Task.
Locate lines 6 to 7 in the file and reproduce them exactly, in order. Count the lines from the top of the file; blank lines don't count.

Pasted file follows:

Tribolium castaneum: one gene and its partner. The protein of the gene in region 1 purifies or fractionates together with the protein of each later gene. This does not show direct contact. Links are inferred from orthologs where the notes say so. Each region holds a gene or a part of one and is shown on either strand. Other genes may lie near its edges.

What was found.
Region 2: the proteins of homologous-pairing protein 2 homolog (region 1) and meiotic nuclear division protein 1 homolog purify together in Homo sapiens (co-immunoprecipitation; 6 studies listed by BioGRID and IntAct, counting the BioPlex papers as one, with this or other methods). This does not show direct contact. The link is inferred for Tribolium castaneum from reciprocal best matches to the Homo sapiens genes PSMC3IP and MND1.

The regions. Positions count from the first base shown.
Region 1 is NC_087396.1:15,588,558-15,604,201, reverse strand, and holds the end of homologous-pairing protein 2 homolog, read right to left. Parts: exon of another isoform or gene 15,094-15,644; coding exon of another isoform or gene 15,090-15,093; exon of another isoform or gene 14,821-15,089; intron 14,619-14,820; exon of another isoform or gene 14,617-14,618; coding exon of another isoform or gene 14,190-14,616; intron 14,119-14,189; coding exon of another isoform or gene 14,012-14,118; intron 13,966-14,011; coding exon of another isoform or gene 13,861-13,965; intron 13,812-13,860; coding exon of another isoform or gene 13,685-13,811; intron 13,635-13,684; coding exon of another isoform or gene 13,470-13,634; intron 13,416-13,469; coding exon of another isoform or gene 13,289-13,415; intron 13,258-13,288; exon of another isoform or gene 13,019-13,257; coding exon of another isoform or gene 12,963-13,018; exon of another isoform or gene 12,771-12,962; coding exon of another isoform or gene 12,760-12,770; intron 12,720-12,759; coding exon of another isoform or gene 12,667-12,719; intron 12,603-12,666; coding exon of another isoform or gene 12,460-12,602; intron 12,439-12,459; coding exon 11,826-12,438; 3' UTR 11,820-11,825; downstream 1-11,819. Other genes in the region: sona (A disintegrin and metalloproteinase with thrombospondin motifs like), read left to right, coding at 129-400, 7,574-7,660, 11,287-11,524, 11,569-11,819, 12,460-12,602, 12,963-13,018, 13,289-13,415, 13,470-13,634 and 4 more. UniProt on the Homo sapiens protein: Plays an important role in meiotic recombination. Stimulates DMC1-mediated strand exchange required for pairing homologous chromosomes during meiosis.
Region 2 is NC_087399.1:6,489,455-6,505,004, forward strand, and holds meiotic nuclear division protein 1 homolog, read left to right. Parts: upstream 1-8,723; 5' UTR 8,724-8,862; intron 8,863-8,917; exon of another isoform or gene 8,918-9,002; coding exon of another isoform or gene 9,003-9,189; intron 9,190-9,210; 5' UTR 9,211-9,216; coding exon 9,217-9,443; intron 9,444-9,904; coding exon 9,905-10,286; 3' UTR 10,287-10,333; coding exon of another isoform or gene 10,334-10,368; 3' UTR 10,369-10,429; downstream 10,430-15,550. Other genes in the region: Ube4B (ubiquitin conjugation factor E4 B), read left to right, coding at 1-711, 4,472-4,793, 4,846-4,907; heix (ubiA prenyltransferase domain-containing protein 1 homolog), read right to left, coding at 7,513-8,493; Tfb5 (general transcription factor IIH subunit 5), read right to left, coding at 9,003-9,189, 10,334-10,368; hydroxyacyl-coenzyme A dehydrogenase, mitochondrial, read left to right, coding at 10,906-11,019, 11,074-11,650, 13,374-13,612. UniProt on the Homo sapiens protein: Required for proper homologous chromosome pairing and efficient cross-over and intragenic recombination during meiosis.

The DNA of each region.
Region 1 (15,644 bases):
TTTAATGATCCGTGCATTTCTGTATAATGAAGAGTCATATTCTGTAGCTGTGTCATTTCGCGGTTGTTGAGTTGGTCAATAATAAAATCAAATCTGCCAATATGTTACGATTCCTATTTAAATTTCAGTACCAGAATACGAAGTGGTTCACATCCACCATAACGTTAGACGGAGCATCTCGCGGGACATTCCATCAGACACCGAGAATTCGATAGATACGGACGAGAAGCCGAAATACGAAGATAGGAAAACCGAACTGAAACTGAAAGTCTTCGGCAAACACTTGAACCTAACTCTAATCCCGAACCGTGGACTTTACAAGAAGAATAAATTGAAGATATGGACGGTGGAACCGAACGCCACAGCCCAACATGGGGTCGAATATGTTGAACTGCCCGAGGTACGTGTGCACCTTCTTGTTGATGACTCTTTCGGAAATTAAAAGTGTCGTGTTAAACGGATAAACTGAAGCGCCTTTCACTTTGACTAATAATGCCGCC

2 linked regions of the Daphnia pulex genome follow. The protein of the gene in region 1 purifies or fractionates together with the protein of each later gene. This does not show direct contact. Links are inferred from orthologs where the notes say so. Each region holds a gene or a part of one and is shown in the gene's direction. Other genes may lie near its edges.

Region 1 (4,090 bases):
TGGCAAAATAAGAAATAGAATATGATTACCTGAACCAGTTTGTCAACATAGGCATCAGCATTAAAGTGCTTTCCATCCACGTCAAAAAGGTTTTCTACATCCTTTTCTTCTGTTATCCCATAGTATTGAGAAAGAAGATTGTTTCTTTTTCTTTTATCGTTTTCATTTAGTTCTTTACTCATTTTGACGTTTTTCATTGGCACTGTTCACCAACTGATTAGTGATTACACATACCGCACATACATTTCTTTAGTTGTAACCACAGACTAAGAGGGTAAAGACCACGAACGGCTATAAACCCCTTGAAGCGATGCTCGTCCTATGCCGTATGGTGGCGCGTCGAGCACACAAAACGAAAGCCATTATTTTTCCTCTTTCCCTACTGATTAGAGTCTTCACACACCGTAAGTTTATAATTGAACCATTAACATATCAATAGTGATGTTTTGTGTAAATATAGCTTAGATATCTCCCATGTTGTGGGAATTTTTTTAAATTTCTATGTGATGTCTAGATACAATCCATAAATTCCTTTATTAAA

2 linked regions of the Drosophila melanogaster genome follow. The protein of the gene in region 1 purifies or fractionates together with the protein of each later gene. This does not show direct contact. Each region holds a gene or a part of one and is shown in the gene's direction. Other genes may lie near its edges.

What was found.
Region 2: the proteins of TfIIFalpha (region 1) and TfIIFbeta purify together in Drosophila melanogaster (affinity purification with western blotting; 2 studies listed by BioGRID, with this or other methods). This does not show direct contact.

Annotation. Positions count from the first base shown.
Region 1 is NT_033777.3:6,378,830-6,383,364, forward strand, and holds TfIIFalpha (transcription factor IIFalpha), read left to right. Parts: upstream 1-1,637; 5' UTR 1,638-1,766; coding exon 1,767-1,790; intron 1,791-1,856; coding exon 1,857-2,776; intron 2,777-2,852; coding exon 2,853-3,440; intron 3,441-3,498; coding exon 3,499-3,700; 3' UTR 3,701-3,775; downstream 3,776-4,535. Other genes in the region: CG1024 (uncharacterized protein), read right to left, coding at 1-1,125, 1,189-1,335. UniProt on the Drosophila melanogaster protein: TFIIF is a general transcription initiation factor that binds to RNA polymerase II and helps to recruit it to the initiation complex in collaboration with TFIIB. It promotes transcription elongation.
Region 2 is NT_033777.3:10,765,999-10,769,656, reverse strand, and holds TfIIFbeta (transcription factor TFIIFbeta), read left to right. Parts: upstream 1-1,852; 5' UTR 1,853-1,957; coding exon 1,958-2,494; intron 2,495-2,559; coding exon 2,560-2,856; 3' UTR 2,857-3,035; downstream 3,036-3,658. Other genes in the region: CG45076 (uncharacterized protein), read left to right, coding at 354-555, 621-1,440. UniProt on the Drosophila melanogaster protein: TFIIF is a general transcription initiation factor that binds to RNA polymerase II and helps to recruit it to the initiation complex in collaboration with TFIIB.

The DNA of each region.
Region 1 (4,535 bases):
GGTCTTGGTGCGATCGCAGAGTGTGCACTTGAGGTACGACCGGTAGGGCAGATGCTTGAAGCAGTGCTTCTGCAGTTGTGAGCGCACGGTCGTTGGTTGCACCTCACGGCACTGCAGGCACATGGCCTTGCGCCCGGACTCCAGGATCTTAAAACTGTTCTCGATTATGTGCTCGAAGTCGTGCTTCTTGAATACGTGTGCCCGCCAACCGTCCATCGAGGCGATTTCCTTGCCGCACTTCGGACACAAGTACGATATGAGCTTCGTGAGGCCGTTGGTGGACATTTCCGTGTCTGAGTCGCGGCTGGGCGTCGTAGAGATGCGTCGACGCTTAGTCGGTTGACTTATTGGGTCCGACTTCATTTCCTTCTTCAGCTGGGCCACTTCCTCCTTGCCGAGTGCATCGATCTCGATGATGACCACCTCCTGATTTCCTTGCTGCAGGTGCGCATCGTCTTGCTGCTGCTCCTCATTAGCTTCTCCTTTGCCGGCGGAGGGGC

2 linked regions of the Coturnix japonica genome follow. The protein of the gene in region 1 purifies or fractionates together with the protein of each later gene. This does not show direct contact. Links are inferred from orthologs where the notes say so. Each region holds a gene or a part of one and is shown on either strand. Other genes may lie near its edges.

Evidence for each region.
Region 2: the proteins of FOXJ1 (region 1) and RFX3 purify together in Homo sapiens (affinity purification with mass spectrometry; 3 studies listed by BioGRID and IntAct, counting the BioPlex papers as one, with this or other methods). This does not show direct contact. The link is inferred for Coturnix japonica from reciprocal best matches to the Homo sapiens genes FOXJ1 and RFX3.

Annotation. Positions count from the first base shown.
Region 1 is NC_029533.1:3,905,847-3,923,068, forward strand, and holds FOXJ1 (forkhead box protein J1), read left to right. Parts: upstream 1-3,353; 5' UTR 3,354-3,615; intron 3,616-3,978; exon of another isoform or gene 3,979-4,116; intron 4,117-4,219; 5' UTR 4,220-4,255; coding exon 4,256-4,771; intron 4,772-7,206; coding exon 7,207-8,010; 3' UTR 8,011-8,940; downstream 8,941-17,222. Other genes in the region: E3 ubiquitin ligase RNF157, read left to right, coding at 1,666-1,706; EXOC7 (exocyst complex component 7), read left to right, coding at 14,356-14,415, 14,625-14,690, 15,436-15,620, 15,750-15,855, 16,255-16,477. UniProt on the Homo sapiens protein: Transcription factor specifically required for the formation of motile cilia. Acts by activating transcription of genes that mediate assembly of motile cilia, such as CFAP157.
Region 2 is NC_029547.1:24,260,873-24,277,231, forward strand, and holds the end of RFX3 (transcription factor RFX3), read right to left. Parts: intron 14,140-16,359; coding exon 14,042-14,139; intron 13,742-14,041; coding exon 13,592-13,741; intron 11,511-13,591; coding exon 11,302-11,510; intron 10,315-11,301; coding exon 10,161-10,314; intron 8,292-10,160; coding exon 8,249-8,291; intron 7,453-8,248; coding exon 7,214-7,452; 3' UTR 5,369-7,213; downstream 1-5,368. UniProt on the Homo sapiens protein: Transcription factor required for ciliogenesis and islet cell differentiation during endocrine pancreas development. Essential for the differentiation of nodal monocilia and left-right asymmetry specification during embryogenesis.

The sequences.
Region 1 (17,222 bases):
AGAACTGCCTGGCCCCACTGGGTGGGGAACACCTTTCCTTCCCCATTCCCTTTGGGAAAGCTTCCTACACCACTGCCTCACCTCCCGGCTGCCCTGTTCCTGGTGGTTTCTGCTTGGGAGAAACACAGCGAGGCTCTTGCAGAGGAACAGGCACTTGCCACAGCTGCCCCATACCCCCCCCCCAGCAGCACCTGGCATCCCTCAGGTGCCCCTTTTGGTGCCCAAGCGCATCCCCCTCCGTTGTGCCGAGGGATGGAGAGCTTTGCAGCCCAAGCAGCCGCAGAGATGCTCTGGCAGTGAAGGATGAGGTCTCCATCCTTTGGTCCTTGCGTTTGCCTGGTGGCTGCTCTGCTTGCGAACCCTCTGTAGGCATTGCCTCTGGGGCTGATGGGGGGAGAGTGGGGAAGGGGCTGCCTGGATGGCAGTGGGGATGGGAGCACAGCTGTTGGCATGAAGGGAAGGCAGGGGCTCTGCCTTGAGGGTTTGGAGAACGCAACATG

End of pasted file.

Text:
Region 2 is NC_087399.1:6,489,455-6,505,004, forward strand, and holds meiotic nuclear division protein 1 homolog, read left to right. Parts: upstream 1-8,723; 5' UTR 8,724-8,862; intron 8,863-8,917; exon of another isoform or gene 8,918-9,002; coding exon of another isoform or gene 9,003-9,189; intron 9,190-9,210; 5' UTR 9,211-9,216; coding exon 9,217-9,443; intron 9,444-9,904; coding exon 9,905-10,286; 3' UTR 10,287-10,333; coding exon of another isoform or gene 10,334-10,368; 3' UTR 10,369-10,429; downstream 10,430-15,550. Other genes in the region: Ube4B (ubiquitin conjugation factor E4 B), read left to right, coding at 1-711, 4,472-4,793, 4,846-4,907; heix (ubiA prenyltransferase domain-containing protein 1 homolog), read right to left, coding at 7,513-8,493; Tfb5 (general transcription factor IIH subunit 5), read right to left, coding at 9,003-9,189, 10,334-10,368; hydroxyacyl-coenzyme A dehydrogenase, mitochondrial, read left to right, coding at 10,906-11,019, 11,074-11,650, 13,374-13,612. UniProt on the Homo sapiens protein: Required for proper homologous chromosome pairing and efficient cross-over and intragenic recombination during meiosis.

The DNA of each region.